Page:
Survivors of clerical sexual abuse have expressed their frustration at the refusal of the papal nuncio to the UK to meet them to discuss their concerns.
Several letters requesting a meeting with Archbishop Claudio Gugerotti have been sent by 18 survivors. They joined forces to speak out following publication by the Independent Inquiry into Child Sexual Abuse (IICSA) in November. The report highlights failures of the Catholic Church to deal with abuse by priests and singled out Cardinal Vincent Nichols for criticism over his response to victims.
In their letter, the survivors wrote: “We have fought for years to have our voice heard by the Church – more often than not, that voice has been dismissed, ignored or treated with contempt. We write to you with the hope that our voice will be heard now.”
They urged the nuncio to raise their concerns with Pope Francis and to meet them to discuss his response. But the nuncio’s office wrote back on his behalf, declining to meet the survivors, citing lockdown restrictions. The restrictions did not, however, stop Archbishop Gugerotti from flying to Minsk around the same time as the letter, acting as special envoy of the Pope to meet the president of Belarus.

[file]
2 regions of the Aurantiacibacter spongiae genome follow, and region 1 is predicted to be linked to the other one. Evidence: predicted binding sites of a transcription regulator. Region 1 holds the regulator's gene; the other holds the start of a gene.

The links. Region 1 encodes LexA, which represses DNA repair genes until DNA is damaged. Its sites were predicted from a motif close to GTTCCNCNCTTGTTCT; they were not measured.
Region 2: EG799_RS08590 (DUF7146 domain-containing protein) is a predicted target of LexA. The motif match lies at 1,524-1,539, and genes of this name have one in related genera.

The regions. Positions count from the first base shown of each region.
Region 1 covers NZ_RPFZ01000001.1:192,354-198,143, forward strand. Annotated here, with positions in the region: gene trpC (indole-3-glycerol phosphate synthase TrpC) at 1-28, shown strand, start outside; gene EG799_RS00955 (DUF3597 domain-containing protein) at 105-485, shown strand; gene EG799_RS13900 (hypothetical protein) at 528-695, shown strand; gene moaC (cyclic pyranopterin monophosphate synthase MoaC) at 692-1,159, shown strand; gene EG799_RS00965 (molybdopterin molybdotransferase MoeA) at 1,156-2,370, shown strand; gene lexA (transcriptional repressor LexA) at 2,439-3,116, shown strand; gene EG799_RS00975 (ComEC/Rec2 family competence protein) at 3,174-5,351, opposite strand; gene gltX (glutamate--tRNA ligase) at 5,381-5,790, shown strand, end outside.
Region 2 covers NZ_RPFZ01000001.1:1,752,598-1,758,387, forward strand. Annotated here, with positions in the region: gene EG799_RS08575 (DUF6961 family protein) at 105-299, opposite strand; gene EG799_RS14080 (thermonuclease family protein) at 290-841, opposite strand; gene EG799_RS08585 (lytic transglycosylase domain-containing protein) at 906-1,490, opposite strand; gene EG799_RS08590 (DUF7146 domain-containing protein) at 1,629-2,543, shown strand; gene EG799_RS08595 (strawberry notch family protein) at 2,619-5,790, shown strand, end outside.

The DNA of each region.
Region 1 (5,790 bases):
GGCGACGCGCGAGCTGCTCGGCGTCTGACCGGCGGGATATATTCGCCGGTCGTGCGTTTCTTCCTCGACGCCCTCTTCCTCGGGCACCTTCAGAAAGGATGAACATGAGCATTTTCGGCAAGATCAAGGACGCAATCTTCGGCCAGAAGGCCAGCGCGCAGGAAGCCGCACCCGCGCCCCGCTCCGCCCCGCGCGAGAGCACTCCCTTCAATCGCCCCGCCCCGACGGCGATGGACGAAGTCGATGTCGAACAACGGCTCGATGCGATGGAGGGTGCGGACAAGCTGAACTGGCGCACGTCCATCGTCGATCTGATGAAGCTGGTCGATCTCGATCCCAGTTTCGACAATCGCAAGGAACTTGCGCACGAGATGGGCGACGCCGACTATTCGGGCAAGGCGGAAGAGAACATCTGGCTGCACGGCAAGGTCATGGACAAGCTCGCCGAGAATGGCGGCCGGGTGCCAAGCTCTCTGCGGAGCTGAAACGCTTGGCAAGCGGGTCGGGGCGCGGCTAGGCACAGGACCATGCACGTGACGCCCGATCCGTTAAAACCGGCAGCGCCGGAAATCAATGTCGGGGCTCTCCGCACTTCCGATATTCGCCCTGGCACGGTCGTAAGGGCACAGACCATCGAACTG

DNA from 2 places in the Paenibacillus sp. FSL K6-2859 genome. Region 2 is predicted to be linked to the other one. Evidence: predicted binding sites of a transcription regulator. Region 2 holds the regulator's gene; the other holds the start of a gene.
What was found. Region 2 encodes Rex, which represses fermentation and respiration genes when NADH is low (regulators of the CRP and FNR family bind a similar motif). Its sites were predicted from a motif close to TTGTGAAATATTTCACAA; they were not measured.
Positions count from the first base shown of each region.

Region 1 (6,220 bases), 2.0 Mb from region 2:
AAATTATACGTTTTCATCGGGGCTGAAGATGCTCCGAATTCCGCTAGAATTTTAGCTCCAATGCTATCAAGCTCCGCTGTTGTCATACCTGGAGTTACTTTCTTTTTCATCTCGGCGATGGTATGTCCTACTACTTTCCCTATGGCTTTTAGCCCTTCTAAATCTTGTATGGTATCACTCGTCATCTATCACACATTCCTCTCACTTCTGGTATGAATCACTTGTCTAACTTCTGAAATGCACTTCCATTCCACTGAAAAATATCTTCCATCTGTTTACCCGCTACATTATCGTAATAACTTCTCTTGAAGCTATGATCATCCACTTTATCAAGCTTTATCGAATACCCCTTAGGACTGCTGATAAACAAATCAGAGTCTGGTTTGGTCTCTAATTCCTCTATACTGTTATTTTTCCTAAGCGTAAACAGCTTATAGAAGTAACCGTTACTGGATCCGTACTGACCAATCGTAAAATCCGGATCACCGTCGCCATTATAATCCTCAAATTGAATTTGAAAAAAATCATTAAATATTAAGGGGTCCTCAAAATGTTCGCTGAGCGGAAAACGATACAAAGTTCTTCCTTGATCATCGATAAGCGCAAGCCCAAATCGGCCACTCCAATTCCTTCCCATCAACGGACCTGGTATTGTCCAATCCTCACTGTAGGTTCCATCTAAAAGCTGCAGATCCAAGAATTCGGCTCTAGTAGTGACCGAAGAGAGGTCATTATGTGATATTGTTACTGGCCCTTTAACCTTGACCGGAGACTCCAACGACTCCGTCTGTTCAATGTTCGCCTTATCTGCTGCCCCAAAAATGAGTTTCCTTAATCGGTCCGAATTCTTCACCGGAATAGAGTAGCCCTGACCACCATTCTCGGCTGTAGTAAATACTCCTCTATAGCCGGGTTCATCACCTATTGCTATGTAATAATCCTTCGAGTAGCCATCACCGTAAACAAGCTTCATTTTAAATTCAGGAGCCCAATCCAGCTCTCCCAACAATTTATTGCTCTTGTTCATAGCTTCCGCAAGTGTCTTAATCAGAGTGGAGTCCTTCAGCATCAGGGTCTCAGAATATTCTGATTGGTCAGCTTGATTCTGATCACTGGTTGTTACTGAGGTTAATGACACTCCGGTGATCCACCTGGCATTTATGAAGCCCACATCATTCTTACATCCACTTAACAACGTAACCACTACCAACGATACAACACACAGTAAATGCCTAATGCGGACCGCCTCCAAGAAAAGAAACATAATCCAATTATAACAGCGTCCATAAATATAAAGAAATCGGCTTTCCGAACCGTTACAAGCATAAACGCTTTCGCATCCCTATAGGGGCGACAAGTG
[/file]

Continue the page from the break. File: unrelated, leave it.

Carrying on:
The survivors wrote again requesting a virtual meeting, but in January the nuncio declined, saying: “On such important and personal subjects I can accept only personal meetings.” After a final exchange, he wrote back, only agreeing to share them with “the office of His Holiness”.
One of the letter writers said: “He is using the lockdown restrictions as a way of delaying any meaningful meeting. In the meantime, Cardinal Nichols remains in post unchallenged and survivors’ voices continue to go unheard.”
Last week, one victim of a priest sentenced to serve more than a decade in jail for child sexual abuse criticised the Archdiocese of Birmingham for trying to dissuade him from reporting the assaults to police. Fr Joseph Quigley was jailed for 11 years and six months for sexually and physically abusing a young man. At one stage he locked him in the crypt of a church as a punishment for supposed wrongdoing.
Lawyer Richard Scorer has in The Tablet argued that the case for mandatory reporting of abuse is now beyond doubt.